Networks of small habitat patches can preserve urban biodiversity

November 13, 2008

Sets of small and seemingly insignificant habitat patches that are within reach for mobile species may under certain circumstances, as a group, provide an acceptable alternative to larger and contiguous habitats. This finding can make preservation of important ecological functions possible even in urban and other heavily exploited areas.

The study by Dr. Erik Andersson and Dr. Örjan Bodin at the Department of Systems Ecology, and Stockholm Resilience Centre, both at Stockholm University, is unique in the sense that they empirically test and verify an often used modelling approach where habitat fragments are seen as individual nodes in larger networks of interconnected habitat patches.

According to the study, published yesterday in Ecography, sets of small habitat patches can host species that require much larger habitat patches for their daily needs than what each patch itself can provide. Many species are actually capable of moving back and forth between neighbouring patches, given that they are not perceived as being too far apart. Thus, many species are able to make use of the total of the habitat fragments in the network instead of relying on the individual habitat patches for their persistence.

"By defining the habitat patches as parts of a larger network, spatially explicit analyses of how the sum of the patches contributes to species dynamics on the level of landscapes are possible" said Dr. Andersson.

In human dominated areas, such as cities or intensively cultivated landscapes, it is often impossible to set aside large contiguous areas of natural vegetation. Instead, when multiple users compete for a limited area of land, only smaller pockets of natural vegetation (or just green areas) can realistically be preserved.

"Land managers need comprehensive and reliable tools that could help them to direct their conservation efforts to habitat patches where they get as much biodiversity as possible given a limited budget. Our study empirically shows that the network modeling approach is a good candidate for developing such a tool" said Dr. Bodin.

The study combines empirical field studies of birds with theoretical and statistical modelling. A range of bird species were surveyed in various green areas of different size and type in the urban area of Stockholm, Sweden. Geographical Information System (GIS) techniques were deployed to model the urban landscape as a network of individual habitat fragments. The field data were then used to test and verify the assumptions behind the network model.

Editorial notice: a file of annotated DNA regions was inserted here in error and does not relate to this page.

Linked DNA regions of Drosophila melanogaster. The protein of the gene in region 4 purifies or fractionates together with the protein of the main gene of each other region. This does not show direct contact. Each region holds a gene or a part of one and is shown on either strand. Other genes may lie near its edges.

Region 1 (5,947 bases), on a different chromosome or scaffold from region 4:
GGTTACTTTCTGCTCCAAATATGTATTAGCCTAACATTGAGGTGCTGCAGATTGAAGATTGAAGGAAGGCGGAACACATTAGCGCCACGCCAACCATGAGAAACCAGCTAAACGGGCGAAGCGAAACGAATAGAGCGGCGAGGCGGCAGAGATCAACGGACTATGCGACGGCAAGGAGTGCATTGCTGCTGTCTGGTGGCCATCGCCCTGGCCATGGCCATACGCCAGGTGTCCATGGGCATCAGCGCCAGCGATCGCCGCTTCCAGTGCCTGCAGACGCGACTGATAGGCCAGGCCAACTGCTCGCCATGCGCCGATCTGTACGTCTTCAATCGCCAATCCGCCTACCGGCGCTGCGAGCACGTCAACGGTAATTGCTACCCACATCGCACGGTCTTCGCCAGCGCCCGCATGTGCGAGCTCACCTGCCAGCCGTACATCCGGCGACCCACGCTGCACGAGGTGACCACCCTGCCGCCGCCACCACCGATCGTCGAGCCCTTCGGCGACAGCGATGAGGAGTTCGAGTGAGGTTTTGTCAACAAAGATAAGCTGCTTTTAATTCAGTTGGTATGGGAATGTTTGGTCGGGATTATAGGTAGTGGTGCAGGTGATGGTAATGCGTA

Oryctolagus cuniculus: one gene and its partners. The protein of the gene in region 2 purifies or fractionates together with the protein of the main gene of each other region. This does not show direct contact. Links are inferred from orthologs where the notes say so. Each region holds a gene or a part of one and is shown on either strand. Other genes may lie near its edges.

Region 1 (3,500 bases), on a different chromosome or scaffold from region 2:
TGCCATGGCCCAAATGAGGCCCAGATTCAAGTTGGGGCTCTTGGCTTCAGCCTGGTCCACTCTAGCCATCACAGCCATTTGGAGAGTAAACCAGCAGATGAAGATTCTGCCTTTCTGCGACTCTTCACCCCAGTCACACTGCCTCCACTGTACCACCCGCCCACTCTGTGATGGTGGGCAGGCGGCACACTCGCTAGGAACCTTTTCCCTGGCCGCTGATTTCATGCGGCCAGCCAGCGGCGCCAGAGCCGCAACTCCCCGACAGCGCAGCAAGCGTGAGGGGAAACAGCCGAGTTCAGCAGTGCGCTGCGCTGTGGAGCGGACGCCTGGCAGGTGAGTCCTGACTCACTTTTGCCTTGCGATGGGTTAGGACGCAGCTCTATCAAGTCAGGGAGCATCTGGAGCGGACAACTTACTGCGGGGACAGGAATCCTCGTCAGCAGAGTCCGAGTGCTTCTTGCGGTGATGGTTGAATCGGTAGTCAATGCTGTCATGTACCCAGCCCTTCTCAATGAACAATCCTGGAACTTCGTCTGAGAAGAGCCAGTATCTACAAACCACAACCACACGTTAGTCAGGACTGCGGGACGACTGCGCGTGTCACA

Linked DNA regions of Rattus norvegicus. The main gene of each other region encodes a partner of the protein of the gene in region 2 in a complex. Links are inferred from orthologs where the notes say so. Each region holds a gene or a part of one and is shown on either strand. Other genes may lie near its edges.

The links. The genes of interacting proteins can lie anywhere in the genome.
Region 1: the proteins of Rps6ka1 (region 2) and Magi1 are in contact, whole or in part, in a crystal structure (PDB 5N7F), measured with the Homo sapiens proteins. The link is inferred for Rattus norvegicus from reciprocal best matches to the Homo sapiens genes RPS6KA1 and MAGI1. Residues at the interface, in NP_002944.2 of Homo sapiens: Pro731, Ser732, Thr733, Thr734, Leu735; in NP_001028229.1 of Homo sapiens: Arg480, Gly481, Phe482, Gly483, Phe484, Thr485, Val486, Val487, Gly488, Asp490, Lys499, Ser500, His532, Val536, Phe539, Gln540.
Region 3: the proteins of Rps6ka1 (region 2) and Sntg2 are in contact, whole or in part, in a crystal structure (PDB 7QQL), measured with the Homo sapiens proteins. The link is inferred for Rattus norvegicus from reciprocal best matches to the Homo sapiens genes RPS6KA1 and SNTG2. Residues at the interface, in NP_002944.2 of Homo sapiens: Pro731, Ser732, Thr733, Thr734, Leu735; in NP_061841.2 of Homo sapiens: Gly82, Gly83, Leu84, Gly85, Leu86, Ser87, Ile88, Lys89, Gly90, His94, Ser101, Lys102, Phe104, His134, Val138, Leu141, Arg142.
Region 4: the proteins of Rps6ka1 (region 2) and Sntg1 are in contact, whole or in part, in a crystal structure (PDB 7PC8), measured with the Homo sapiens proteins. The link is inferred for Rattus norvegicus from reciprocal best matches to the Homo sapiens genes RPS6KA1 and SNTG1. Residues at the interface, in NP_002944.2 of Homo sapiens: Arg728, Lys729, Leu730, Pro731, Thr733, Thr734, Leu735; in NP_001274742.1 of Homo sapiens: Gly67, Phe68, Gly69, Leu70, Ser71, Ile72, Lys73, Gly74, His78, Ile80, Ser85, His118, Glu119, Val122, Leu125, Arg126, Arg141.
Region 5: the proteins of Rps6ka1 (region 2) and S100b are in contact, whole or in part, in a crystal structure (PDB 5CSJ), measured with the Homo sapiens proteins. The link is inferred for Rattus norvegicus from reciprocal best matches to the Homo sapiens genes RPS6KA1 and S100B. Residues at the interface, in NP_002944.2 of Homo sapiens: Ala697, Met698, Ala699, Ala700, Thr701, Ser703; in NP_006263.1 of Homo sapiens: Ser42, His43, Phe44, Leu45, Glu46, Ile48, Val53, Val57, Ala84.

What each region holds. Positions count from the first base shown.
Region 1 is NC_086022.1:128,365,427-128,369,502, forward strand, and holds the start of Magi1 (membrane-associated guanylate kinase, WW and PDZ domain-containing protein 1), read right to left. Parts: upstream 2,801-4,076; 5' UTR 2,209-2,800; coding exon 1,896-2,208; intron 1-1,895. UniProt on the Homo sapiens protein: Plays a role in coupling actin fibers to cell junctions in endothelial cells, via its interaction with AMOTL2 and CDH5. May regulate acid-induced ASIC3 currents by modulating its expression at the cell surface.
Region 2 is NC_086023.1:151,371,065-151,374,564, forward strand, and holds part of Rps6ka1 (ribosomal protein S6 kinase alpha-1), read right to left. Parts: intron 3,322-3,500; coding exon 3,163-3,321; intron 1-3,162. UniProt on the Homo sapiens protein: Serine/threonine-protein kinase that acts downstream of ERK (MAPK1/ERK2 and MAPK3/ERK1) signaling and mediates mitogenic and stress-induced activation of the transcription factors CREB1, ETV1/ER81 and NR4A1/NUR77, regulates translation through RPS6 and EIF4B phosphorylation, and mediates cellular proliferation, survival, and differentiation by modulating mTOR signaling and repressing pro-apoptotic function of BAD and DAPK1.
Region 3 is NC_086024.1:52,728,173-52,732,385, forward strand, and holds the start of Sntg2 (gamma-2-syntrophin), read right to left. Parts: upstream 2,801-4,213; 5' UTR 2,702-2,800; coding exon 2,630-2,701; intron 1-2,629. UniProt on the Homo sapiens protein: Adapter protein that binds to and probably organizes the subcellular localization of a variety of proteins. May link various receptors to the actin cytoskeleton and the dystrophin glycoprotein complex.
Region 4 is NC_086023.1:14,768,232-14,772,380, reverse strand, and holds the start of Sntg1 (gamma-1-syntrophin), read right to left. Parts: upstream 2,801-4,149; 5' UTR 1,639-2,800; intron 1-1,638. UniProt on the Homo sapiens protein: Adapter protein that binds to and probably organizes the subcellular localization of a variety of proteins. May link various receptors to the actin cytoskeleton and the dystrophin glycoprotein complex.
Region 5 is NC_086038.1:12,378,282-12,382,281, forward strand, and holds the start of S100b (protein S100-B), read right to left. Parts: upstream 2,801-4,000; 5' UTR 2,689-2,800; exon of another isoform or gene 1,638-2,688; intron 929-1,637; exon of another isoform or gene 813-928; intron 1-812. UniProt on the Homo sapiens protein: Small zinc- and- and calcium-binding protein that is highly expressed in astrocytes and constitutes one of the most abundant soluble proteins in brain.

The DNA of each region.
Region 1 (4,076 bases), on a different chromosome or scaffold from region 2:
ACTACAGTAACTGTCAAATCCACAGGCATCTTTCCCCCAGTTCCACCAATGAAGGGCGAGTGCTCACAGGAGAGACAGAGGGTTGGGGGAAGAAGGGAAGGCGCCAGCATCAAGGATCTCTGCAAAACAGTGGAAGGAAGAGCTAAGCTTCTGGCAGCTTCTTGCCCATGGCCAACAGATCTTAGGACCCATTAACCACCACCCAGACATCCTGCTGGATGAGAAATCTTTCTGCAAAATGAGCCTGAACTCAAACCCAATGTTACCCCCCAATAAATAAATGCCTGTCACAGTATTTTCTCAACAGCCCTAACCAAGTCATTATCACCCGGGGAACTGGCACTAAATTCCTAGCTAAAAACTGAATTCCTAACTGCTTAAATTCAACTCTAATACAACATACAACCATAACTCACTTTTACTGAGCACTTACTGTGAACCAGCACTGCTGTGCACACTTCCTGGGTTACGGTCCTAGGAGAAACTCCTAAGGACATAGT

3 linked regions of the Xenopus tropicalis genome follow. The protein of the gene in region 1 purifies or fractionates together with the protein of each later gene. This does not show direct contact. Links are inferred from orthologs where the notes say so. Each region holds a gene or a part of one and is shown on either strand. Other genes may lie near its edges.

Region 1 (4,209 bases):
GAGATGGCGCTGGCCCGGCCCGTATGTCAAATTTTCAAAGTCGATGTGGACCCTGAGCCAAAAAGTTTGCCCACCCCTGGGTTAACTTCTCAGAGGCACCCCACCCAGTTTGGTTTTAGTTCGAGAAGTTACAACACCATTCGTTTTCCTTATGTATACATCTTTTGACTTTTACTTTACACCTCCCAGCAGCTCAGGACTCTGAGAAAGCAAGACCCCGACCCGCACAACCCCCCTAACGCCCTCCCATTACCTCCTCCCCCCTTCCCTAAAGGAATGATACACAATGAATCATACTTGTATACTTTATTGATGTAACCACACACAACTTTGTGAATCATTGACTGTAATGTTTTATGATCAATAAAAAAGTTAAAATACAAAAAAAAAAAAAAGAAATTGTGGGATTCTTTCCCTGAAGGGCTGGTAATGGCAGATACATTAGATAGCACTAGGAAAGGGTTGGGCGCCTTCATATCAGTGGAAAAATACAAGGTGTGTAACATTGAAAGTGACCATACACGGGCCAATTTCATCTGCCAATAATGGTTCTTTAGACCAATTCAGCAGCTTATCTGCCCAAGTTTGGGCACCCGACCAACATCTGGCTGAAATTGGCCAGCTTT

Modelling a landscape as a network provides for many new analytical possibilities. However, the network modelling approach as such has, until now, rarely been tested empirically.

"Our study gives strength to the network perspective of landscapes, and thus supports further development of new and exiting network-based analyses that could help managers to preserve valuable ecological functions even in very fragmented landscapes" said Dr. Andersson.

The study also showed that it is important to differentiate between different types of green areas when constructing a habitat network since many species have quite different habitat preferences. In addition, the effect of movement barriers and the existence of stepping stones should be included in the analysis, a fact which is particularly relevant in urban areas.

Source: Wiley

Explore further: New study showed spawning frequency regulates species population networks on coral reefs

Related Stories

Minding the gap: City bats won't fly through bright spaces

June 4, 2015

Researchers at the University of Birmingham have discovered that bats living in a city are less likely to move from tree to tree in brightly lit areas, according to research published online today (5th June 2015) in the journal ...

Butterflies rely on connections amid changing climate

October 16, 2014

Butterflies in Canadian mountain meadows rebounded after a severe population crash. Why? It's all about connections, found a study by the University of California, Davis, in collaboration with Western University in Ontario, ...

Dwindling waterways challenge desert fish in warming world

September 3, 2014

(Phys.org) —One of Arizona's largest watersheds – home to many native species of fish already threatened by extinction – is providing a grim snapshot of what could happen to watersheds and fish in arid areas around ...

Recommended for you

Long-sought chiral anomaly detected in crystalline material

September 3, 2015

A study by Princeton researchers presents evidence for a long-sought phenomenon—first theorized in the 1960s and predicted to be found in crystals in 1983—called the "chiral anomaly" in a metallic compound of sodium and ...

Making nanowires from protein and DNA

September 3, 2015

The ability to custom design biological materials such as protein and DNA opens up technological possibilities that were unimaginable just a few decades ago. For example, synthetic structures made of DNA could one day be ...

Ice sheets may be more resilient than thought

September 3, 2015

Sea level rise poses one of the biggest threats to human systems in a globally warming world, potentially causing trillions of dollars' worth of damages to flooded cities around the world. As surface temperatures rise, ice ...

0 comments

Please sign in to add a comment. Registration is free, and takes less than a minute. Read more

Click here to reset your password.
Sign in to get notified via email when new comments are made.